by Ian Marshall, Editor
Hungary made the perfect start, Nandor Ecseki and Adam Szudi beat Paul Drinkhall and Sam Walker (11-9, 7-11, 11-5, 11-7), before Liam Pitchford levelled matters for Great Britain by overcoming Bence Majoros (13-11, 11-6, 11-9).
Parity, Adam Szudi beat Paul Drinkhall (11-6, 8-11, 11-9, 11-3), before Nandor Ecseki excelled all expectations to overcome Liam Pitchford (11-8, 6-11, 11-9, 11-8) to seal the victory. Presently Liam Pitchford is listed at no.22 on the men’s world rankings, Nandor Ecseki is named over 100 places lower at no.139; such was the level of the upset.
“For me, it’s still unbelievable that we could win. We were expecting that our doubles was strong and we could win the first match. Probably after that Pitchford would win two points. Also there is Drinkhall and Walker. It’s a strong team but we thought we had a chance to make a surprise and we could win.
I had to take a medical time out, after the second game against Pitchford. I had pain and it just got bigger and bigger until the end of the match. I started 1-6 in the third but I won the game and it changed everything.” Nandor Ecseki
Excelled over the table
Left handed, playing over the table; just as it is the forte of Chinese Taipei’s Lin Yun-Ju, it is the same with reference to Nandor Ecseki. In that department he excels, in doubles he is the architect.
Notably in the opening round the duo had set Hungary on the road to success against Belarus by beating Aliaksandr Khanin and Pavel Platonov (11-8, 12-14, 6-11, 12-10, 11-7); against Sweden in the next round they were soundly beaten by Kristian Karlsson and Jon Persson (11-9, 11-5, 11-7), facing Great Britain they were back to winning ways.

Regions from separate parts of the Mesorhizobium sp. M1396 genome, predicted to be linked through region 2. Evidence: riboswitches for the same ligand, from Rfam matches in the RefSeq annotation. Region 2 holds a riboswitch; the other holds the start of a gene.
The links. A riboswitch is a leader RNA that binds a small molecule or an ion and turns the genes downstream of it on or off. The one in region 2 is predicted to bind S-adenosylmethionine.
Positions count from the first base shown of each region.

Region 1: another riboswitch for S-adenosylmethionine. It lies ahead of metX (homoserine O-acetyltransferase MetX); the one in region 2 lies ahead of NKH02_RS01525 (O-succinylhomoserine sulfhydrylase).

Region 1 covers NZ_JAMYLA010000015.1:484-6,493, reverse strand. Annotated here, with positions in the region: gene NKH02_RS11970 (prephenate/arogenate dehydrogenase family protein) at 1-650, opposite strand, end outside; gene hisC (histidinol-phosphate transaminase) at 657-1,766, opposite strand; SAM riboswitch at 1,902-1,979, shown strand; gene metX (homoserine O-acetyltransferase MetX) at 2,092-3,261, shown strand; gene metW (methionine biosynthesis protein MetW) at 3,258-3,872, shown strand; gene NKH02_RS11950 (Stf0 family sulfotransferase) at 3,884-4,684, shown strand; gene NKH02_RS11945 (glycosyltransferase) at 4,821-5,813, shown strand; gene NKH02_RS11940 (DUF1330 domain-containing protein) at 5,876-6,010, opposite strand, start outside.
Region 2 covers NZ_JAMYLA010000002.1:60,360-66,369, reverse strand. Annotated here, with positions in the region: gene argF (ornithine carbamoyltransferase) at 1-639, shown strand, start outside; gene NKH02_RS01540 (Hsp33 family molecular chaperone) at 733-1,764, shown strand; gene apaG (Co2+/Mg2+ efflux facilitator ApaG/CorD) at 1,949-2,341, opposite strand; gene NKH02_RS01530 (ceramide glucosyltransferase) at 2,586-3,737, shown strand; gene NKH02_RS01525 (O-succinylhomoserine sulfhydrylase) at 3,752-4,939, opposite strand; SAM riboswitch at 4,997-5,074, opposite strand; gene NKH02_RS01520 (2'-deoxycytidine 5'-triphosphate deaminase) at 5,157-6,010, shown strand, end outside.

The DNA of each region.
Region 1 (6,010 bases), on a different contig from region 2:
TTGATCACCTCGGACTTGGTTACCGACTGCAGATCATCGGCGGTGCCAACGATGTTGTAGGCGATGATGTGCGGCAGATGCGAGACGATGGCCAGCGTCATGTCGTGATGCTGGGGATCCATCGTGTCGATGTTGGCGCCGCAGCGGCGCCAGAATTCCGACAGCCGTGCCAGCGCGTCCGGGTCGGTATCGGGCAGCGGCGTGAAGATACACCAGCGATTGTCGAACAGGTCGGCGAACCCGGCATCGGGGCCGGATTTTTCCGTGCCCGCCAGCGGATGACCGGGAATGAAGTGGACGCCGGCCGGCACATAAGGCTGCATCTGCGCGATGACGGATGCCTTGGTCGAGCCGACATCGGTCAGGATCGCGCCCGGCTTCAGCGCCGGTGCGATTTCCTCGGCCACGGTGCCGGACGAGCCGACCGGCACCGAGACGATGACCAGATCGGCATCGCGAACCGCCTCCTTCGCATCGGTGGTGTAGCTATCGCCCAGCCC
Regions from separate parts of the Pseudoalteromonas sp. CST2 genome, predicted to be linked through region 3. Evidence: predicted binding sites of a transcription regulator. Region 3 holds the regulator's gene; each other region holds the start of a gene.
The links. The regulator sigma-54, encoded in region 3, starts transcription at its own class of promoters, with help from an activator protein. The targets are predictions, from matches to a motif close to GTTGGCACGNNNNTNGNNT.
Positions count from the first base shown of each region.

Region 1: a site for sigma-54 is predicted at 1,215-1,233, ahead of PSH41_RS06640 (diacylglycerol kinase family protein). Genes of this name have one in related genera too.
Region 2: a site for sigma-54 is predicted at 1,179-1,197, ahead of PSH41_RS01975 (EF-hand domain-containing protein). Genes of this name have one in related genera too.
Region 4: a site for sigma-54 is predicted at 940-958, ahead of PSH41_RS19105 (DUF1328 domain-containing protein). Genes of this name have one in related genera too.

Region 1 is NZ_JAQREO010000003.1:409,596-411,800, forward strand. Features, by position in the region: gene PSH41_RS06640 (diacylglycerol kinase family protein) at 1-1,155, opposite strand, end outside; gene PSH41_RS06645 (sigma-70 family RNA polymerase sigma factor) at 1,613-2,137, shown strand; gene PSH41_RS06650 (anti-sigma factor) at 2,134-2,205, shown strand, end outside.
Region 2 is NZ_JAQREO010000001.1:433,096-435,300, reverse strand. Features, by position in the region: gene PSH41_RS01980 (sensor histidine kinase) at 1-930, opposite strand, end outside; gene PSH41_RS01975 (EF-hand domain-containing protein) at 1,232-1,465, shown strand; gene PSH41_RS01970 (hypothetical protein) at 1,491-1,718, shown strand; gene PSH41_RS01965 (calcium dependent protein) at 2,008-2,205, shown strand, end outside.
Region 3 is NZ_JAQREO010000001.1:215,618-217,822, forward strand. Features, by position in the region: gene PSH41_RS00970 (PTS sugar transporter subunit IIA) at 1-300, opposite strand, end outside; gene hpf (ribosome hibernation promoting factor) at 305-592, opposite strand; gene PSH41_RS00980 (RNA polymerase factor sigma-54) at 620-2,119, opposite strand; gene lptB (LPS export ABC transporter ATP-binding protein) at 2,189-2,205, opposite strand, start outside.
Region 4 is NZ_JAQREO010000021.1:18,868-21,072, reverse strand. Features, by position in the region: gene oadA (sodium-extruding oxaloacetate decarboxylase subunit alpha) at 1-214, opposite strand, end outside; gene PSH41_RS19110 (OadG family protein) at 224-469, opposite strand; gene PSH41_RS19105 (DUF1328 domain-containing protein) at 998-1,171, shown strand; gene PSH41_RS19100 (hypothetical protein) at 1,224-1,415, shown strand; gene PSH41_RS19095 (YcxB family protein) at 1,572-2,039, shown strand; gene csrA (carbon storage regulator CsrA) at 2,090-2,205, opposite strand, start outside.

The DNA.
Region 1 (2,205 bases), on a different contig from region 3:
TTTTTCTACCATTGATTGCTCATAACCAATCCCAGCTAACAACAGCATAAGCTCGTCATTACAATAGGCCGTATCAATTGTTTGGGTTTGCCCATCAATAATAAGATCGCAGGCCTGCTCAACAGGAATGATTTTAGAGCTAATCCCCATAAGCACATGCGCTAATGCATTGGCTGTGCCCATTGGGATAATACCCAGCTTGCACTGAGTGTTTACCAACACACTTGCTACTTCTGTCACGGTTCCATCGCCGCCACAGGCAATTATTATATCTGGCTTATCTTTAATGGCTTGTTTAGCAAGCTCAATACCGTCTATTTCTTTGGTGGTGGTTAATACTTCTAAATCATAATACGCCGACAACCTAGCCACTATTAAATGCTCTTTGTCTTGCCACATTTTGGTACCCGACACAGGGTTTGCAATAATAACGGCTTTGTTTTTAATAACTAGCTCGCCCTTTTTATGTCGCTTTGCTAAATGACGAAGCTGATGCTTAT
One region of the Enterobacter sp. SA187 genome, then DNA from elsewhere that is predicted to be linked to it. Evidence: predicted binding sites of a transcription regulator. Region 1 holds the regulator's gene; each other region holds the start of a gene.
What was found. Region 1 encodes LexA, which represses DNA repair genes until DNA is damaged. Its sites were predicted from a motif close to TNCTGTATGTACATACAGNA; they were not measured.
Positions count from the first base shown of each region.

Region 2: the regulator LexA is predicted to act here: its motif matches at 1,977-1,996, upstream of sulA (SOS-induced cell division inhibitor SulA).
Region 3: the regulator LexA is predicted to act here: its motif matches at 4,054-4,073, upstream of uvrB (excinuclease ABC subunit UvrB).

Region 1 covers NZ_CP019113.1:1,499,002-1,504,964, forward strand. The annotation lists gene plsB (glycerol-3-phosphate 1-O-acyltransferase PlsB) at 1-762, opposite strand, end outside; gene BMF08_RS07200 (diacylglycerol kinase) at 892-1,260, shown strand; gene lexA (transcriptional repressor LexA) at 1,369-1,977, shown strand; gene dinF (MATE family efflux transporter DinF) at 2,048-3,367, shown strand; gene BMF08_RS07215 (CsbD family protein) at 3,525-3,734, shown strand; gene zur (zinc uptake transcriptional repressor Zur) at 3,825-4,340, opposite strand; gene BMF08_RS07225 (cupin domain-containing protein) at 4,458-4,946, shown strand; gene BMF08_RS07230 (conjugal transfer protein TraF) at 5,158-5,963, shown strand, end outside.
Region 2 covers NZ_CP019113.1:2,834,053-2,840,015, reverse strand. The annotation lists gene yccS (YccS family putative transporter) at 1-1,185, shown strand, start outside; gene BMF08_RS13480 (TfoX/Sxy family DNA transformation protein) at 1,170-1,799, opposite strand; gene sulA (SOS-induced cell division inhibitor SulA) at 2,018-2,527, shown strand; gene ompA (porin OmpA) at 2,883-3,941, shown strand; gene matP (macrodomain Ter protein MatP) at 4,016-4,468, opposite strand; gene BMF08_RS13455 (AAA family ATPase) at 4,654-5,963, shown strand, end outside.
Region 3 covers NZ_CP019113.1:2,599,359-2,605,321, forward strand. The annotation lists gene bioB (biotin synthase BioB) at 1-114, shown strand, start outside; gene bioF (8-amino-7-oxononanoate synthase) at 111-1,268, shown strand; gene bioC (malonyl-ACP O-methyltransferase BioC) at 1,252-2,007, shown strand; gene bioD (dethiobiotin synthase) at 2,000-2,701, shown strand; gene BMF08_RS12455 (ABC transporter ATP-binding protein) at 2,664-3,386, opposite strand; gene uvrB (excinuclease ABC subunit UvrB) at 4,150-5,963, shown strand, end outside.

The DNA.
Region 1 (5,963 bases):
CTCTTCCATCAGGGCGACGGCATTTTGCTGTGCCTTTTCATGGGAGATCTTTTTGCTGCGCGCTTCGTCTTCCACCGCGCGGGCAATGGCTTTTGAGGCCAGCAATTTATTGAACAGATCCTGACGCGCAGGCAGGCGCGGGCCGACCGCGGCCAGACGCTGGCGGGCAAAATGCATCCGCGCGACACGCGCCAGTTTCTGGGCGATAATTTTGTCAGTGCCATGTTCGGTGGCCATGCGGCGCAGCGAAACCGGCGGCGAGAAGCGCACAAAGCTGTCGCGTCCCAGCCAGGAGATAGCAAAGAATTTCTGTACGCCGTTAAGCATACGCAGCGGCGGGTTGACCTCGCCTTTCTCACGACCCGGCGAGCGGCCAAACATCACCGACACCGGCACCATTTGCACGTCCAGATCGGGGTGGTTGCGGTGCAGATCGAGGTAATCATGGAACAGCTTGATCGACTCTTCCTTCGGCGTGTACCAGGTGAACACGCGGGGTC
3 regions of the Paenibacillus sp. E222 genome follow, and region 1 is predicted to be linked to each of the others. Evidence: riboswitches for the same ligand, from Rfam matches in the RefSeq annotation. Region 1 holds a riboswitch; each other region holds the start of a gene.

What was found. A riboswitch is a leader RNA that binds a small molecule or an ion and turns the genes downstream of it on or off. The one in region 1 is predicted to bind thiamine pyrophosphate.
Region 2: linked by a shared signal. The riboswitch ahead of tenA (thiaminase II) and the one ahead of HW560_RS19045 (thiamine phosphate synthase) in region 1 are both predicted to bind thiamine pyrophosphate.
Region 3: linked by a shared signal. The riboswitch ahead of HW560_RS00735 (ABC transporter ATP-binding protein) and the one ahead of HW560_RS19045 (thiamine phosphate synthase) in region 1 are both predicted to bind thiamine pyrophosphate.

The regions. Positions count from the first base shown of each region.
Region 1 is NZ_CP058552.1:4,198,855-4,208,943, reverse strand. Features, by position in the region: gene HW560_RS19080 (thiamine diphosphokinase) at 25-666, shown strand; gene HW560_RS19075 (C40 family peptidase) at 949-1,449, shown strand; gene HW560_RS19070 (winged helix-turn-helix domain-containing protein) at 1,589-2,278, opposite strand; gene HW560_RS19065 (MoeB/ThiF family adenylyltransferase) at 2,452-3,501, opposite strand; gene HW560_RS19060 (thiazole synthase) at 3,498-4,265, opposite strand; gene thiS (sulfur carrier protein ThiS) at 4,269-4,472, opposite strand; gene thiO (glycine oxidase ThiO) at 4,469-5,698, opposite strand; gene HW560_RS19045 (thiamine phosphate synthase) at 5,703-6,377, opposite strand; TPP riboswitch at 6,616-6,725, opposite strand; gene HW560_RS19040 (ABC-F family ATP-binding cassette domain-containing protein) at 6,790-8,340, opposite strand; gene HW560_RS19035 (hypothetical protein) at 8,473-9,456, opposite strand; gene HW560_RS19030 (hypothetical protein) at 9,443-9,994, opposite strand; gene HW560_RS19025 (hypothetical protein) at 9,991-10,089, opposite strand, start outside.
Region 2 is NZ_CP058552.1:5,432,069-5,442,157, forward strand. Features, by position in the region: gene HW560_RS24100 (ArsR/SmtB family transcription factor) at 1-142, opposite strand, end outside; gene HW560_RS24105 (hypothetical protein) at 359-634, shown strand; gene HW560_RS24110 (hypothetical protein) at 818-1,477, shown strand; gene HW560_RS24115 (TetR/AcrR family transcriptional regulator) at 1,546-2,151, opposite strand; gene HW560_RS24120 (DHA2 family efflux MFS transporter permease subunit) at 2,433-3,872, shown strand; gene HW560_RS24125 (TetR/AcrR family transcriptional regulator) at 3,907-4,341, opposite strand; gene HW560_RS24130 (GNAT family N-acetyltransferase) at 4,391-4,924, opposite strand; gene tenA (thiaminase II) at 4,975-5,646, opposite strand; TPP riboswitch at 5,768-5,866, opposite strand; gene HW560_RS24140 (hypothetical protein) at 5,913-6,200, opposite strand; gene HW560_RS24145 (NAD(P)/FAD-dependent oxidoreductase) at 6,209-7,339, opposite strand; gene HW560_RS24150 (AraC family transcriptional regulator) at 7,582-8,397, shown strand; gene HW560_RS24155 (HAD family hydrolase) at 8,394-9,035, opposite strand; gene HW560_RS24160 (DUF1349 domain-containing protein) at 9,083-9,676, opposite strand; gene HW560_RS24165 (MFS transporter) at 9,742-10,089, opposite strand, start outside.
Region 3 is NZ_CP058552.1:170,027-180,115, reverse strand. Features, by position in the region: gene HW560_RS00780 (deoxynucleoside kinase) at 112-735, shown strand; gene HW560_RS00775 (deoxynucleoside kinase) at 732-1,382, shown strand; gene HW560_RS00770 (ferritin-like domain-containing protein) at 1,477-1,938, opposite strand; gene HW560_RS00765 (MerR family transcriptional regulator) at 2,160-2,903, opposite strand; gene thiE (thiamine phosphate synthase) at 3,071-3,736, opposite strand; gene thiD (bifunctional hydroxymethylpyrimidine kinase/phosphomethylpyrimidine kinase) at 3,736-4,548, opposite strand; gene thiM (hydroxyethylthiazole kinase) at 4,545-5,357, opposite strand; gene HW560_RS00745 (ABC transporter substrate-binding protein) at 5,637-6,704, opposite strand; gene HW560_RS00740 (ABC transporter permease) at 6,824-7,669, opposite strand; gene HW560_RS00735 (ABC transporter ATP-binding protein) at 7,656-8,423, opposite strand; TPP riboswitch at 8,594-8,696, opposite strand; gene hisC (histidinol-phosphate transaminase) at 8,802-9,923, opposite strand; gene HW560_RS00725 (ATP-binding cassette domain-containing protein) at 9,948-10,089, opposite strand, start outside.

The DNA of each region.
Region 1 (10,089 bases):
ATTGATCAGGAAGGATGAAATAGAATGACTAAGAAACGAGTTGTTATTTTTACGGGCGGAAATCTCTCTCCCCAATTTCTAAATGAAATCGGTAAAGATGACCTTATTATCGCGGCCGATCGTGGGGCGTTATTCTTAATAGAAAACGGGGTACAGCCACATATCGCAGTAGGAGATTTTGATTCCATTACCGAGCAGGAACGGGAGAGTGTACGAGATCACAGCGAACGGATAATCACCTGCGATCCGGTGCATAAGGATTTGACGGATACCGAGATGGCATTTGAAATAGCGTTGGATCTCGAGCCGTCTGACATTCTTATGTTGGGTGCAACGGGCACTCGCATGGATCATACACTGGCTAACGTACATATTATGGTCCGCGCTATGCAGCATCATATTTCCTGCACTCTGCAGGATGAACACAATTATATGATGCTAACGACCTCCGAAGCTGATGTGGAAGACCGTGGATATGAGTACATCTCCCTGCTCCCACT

The benefit of a tried and trusted doubles partnership in a the Olympic Games system is invaluable; it is easier for the player who enters the first singles match for his team to be one-nil ahead as opposed to the opposite.
Nandor Ecseki and Adam Szudi form such a pair. At ITTF Challenge Series tournaments, in 2018 in Croatia, they won the men’s doubles; last year they were semi-finalists in Portugal and Serbia as well as on the ITTF World Tour on home soil in Olomouc and in Sweden.
Equally great credit must go to Adam Szudi; his win against Paul Drinkhall underlined his mental attributes, his composure.
“I’m very happy, I think I played one of the best matches in my life. The score was 1-1, so I knew this game would be very important. If I could win this game then it would be a big step to winning the match. So I just gave everything and really I’m happy.” Adam Szudi
A safe forehand top spin whenever possible directed towards his opponent’s backhand forced a passive reply on which he capitalised; a tactic that in the 1970s brought the likes of likes of Istvan Jonyer, Gabor Gergely and Tibor Klampar world titles. Adam Szudi trod in famous footsteps.
At the semi-final stage the Czech Republic now meets Hungary.